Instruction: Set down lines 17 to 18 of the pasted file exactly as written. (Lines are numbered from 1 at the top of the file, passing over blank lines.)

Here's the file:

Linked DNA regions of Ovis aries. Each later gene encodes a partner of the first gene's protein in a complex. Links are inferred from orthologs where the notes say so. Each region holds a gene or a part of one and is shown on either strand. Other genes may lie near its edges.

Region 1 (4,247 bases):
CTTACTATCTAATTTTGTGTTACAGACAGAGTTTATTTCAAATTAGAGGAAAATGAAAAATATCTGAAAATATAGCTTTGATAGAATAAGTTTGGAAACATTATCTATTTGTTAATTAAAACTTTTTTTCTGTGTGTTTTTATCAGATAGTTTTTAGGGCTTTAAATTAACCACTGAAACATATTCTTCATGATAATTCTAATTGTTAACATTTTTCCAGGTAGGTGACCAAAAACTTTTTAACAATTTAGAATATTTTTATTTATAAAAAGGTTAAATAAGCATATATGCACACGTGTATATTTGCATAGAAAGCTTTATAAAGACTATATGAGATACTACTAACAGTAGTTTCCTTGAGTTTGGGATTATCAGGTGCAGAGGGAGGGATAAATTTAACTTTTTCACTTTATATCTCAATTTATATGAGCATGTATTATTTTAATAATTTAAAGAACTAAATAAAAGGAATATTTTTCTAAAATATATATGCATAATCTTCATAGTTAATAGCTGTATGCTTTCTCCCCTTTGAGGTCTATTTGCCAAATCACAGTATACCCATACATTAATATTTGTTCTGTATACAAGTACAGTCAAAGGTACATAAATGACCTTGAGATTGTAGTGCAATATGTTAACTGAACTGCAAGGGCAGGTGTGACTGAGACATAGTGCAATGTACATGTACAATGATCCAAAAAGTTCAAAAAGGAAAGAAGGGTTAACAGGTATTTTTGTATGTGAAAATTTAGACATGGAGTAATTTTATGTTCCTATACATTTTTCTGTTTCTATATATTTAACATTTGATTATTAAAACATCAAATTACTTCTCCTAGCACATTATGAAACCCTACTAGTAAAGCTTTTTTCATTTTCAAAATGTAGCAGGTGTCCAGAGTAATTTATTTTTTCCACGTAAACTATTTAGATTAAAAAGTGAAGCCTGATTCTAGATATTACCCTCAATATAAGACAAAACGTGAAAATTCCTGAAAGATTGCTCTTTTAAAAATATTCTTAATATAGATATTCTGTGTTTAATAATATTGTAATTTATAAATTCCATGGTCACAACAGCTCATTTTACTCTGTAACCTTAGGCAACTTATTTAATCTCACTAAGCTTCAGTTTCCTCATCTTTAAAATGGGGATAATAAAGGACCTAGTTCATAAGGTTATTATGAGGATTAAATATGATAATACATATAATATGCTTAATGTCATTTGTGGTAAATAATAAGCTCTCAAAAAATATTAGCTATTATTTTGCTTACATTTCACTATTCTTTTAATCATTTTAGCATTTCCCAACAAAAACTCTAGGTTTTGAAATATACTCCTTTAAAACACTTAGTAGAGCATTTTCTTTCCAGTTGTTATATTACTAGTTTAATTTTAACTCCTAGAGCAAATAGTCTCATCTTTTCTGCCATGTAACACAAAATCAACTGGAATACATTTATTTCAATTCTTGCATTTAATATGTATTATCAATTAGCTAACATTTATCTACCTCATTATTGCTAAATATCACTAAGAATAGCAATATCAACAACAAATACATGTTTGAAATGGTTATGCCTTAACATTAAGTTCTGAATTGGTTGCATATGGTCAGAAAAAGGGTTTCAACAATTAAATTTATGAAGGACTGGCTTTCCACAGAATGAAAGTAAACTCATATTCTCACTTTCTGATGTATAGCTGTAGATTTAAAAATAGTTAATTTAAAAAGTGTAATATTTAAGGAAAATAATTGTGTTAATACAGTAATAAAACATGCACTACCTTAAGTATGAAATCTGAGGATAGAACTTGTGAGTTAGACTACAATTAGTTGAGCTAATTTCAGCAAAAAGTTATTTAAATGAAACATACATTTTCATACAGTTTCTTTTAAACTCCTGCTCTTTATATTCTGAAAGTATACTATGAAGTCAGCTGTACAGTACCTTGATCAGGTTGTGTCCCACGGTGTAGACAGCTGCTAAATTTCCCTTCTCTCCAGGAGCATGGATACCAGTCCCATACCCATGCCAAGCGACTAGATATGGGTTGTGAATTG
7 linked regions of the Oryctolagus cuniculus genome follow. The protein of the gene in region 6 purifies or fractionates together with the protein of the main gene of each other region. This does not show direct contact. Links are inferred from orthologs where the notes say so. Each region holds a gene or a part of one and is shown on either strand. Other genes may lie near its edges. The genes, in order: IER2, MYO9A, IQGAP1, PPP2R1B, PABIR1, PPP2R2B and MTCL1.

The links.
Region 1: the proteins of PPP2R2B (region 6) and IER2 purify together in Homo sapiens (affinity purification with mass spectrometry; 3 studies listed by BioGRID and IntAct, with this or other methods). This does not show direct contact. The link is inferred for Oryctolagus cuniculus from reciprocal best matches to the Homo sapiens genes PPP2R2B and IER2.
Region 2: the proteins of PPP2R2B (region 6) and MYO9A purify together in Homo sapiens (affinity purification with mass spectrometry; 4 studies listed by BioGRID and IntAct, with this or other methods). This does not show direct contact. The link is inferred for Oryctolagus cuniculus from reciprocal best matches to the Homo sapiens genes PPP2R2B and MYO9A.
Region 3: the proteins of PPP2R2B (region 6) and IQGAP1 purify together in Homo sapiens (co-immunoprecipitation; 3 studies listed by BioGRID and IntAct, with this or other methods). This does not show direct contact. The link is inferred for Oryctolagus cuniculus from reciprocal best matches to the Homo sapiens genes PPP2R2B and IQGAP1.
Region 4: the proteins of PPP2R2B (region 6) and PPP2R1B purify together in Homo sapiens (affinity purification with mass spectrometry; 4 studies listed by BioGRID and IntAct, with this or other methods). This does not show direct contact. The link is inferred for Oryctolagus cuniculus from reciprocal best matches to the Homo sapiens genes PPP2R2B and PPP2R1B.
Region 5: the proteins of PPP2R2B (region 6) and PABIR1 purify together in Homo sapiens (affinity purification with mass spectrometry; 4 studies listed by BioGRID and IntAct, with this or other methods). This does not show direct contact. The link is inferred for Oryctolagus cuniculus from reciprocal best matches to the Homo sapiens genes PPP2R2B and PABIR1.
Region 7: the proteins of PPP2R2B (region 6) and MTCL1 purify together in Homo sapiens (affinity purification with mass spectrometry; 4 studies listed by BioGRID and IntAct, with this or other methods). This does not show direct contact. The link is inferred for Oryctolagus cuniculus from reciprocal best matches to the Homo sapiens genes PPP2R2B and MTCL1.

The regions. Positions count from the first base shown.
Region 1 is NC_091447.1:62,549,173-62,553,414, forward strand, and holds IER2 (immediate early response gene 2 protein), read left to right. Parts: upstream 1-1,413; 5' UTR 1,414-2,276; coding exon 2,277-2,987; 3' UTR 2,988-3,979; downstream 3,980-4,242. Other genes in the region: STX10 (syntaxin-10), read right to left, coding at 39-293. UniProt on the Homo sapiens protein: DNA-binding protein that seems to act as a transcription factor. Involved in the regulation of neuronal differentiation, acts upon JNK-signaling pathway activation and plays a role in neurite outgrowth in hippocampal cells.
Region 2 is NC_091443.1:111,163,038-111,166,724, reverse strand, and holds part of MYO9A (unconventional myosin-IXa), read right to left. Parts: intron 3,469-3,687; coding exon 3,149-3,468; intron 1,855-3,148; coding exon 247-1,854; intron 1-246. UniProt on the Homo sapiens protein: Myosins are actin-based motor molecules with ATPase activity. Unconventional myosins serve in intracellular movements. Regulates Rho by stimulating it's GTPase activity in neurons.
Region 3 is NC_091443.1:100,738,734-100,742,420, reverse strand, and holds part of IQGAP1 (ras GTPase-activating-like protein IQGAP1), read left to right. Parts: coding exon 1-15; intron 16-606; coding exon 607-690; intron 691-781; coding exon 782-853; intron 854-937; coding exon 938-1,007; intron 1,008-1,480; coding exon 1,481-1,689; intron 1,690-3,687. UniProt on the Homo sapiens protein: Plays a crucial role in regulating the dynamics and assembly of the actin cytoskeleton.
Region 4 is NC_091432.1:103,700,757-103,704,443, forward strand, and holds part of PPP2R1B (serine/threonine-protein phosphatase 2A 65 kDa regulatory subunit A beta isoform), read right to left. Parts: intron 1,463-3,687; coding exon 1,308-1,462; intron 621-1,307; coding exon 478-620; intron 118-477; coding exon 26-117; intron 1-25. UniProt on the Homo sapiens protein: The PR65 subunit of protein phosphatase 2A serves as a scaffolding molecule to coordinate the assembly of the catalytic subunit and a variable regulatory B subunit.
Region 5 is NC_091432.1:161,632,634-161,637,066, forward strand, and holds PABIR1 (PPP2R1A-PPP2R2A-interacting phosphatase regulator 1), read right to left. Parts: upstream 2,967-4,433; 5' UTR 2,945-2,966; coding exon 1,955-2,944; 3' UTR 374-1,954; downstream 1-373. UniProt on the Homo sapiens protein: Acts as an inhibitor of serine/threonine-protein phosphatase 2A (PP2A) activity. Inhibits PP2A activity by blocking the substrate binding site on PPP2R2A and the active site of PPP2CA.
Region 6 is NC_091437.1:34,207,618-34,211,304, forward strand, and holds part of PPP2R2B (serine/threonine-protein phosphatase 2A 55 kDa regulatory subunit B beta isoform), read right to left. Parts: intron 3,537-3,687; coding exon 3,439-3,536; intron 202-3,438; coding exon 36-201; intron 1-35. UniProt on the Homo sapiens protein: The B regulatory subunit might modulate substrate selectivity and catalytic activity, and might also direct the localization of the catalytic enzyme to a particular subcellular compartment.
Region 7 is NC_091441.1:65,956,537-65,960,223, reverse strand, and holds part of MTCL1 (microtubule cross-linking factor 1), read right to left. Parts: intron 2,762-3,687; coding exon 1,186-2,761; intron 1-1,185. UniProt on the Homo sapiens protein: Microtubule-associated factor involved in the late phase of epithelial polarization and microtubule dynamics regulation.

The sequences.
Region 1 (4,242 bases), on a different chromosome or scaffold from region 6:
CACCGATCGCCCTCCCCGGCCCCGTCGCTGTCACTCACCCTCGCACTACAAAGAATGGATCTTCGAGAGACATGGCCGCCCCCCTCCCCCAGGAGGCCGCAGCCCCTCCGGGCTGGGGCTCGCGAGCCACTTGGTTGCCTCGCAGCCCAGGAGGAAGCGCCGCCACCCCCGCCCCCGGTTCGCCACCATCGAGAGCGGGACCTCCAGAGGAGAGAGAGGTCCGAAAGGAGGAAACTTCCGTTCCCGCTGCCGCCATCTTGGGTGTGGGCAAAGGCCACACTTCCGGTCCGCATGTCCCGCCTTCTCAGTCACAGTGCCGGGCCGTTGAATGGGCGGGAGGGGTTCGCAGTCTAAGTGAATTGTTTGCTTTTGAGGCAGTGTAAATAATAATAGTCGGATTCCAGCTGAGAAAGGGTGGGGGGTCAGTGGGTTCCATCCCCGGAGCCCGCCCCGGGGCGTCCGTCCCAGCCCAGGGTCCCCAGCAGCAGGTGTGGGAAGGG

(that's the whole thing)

Region 5 is NC_091432.1:161,632,634-161,637,066, forward strand, and holds PABIR1 (PPP2R1A-PPP2R2A-interacting phosphatase regulator 1), read right to left. Parts: upstream 2,967-4,433; 5' UTR 2,945-2,966; coding exon 1,955-2,944; 3' UTR 374-1,954; downstream 1-373. UniProt on the Homo sapiens protein: Acts as an inhibitor of serine/threonine-protein phosphatase 2A (PP2A) activity. Inhibits PP2A activity by blocking the substrate binding site on PPP2R2A and the active site of PPP2CA.
Region 6 is NC_091437.1:34,207,618-34,211,304, forward strand, and holds part of PPP2R2B (serine/threonine-protein phosphatase 2A 55 kDa regulatory subunit B beta isoform), read right to left. Parts: intron 3,537-3,687; coding exon 3,439-3,536; intron 202-3,438; coding exon 36-201; intron 1-35. UniProt on the Homo sapiens protein: The B regulatory subunit might modulate substrate selectivity and catalytic activity, and might also direct the localization of the catalytic enzyme to a particular subcellular compartment.